How to value a building that needs work


Rarely do you come across an apartment building in Los Angeles that’s in truly mint condition. Everything’s got a few dings on it; that’s just part of buying older buildings. For those normal, everyday buildings, you figure out a range for the multiples of annual rent in the neighborhood, multiply the annual rents times the mid-point of that range, and boom – there’s your starting point for valuation.

But what about the real disasters? The ones where the galvanized piping’s worn out and leaking, there are holes in the roof, the floors are a uneven because the floor joists are rotten, the heaters don’t work, etc. How do you even begin to put a value on those buildings?

Here’s what I like to do: Work backwards. Imagine the building totally renovated. Now estimate the rents. Then multiply those rents times the neighborhood gross rent multiple. The resulting number is the value of the completed building. For example, say it’s a 10 unit building, all one beds that, renovated, rent for $1,500 and it’s located in Silver Lake, where those kinds of buildings trade for 12x annual rents. The fully renovated value is $1,500 x 10 units x 12 months x 12 grm = $2,160,000.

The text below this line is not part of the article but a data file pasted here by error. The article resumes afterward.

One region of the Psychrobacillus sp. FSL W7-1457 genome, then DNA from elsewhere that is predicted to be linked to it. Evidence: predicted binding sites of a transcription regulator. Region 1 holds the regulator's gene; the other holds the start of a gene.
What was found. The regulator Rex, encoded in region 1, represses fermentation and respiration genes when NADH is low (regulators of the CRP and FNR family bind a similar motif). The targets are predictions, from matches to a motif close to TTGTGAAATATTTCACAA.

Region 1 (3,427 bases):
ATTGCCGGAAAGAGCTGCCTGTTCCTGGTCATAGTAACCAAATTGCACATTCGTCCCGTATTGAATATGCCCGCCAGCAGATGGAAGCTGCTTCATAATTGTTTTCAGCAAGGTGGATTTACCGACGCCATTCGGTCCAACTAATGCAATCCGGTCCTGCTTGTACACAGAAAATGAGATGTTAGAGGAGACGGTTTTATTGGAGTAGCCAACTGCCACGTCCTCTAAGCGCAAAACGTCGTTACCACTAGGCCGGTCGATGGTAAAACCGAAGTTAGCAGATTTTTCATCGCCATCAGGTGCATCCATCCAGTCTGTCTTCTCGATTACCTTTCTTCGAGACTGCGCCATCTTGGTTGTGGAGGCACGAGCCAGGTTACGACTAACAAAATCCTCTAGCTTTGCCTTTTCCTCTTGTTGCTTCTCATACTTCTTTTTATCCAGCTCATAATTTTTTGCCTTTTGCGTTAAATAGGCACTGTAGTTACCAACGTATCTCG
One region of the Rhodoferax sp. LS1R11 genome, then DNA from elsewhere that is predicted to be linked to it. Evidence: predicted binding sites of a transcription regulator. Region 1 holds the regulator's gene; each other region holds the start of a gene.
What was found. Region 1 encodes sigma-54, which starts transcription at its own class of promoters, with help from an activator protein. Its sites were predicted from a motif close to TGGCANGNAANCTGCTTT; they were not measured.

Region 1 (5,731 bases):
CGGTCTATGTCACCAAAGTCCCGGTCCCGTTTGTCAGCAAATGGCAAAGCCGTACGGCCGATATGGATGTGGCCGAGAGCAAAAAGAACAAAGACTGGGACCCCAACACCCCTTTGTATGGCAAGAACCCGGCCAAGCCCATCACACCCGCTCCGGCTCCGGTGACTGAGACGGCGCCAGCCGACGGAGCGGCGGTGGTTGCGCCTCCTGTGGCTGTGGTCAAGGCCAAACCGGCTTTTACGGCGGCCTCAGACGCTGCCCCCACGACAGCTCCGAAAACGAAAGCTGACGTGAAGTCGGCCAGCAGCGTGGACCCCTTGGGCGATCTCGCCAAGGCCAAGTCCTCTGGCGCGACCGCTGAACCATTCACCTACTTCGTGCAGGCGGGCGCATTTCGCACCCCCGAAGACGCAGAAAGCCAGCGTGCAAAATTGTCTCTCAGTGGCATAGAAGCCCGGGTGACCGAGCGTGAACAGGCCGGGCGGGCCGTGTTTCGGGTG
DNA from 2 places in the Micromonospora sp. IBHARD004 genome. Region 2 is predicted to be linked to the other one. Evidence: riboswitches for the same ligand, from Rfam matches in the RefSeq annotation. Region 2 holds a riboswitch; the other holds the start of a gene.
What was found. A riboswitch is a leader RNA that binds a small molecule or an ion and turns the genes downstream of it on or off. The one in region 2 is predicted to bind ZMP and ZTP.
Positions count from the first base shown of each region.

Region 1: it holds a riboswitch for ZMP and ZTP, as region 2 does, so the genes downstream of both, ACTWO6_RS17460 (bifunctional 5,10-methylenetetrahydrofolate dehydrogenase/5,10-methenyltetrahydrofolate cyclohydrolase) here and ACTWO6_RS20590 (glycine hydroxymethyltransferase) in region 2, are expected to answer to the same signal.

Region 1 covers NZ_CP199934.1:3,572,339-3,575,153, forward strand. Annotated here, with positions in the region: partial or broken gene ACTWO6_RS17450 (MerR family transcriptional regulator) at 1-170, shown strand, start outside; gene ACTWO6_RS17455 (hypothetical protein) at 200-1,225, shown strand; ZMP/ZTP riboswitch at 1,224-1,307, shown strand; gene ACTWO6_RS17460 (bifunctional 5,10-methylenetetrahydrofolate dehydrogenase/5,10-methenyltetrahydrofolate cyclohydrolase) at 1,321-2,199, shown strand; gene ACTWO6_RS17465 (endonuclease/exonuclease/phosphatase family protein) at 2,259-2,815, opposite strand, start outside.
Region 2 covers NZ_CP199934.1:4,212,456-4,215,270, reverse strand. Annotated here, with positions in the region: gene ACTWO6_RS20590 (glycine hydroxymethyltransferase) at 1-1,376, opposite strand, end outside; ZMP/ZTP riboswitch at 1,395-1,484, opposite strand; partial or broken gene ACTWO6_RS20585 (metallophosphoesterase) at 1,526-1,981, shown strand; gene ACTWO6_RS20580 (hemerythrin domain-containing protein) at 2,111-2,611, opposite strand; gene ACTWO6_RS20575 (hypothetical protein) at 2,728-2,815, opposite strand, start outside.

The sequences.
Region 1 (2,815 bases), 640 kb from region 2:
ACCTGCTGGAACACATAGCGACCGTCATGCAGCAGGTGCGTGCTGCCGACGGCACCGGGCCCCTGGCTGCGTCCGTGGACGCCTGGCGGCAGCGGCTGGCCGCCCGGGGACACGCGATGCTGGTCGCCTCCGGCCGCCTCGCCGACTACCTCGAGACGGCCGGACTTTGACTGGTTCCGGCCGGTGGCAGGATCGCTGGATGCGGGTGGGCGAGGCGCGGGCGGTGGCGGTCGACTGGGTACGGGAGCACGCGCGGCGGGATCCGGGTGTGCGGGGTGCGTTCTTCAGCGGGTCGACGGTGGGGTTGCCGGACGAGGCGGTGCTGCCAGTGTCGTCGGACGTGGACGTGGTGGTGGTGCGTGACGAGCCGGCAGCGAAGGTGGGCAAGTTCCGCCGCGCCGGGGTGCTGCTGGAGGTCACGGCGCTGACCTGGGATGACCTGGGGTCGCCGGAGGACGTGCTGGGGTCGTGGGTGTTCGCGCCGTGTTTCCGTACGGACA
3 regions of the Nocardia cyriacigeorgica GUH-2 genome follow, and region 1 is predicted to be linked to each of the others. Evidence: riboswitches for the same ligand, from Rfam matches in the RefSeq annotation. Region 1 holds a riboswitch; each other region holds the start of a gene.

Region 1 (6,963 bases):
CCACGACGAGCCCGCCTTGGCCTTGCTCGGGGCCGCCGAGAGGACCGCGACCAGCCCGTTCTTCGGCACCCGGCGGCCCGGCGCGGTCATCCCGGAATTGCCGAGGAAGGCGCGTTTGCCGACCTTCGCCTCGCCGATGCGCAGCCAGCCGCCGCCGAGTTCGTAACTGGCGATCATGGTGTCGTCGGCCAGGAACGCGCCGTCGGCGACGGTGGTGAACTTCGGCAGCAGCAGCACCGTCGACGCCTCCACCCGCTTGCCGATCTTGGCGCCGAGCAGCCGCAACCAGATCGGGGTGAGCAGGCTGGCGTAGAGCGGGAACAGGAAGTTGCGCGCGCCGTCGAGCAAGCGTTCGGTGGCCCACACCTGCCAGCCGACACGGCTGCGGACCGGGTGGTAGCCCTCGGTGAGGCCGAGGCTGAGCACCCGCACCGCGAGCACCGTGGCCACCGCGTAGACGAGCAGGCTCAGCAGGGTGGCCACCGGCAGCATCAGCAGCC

Next, total up the cost of the repairs. If you’ve done this a million times like my partner Jon Criss, you can probably estimate it on site.  If you haven’t, bring some experts you trust to help you. However you do it, get that number. In our example, let’s just assume your experts estimate the cost of renovating the entire building is $500,000.

Now, subtract the cost of the repairs from your estimate of the value of the fully-renovated building. In our example, this means $2,160,000 – $500,000 = $1,660,000. Is that the value of the building? No!

You have to account for two other factors:

  1. The cost of the money: Unless you’re rolling in cash, you’re going to have to borrow some of the money for the project. So you need to figure in some interest costs. If the renovation would take 6 months and you’re borrowing $1,000,000 (total), at 5%, that’s an extra $25,000 of interest costs you need to include.
  2. The value of your time: If this is going to take you six months to do, you need to include a reasonable amount of money to compensate you for your time and risk. This is what appraisers term the “entrepreneurial profit” – the profit that an investor would demand for taking on the risk and spending the time necessary to buy and renovate the property. In our example, let’s just peg this at $200,000.

OK, now we’re ready to estimate the value of our building: Take the fully renovated value. Subtract the cost of the renovations. Subtract the cost of the money. Finally, subtract an “entrepreneurial profit”. That’s $2,160,000 – $500,000 – $25,000 – $200,000 = $1,435,000.

So the maximum valuation we can put on the un-renovated, screwed-up, POS building is $1.435MM. If you can buy it for less, you’re doing pretty well.


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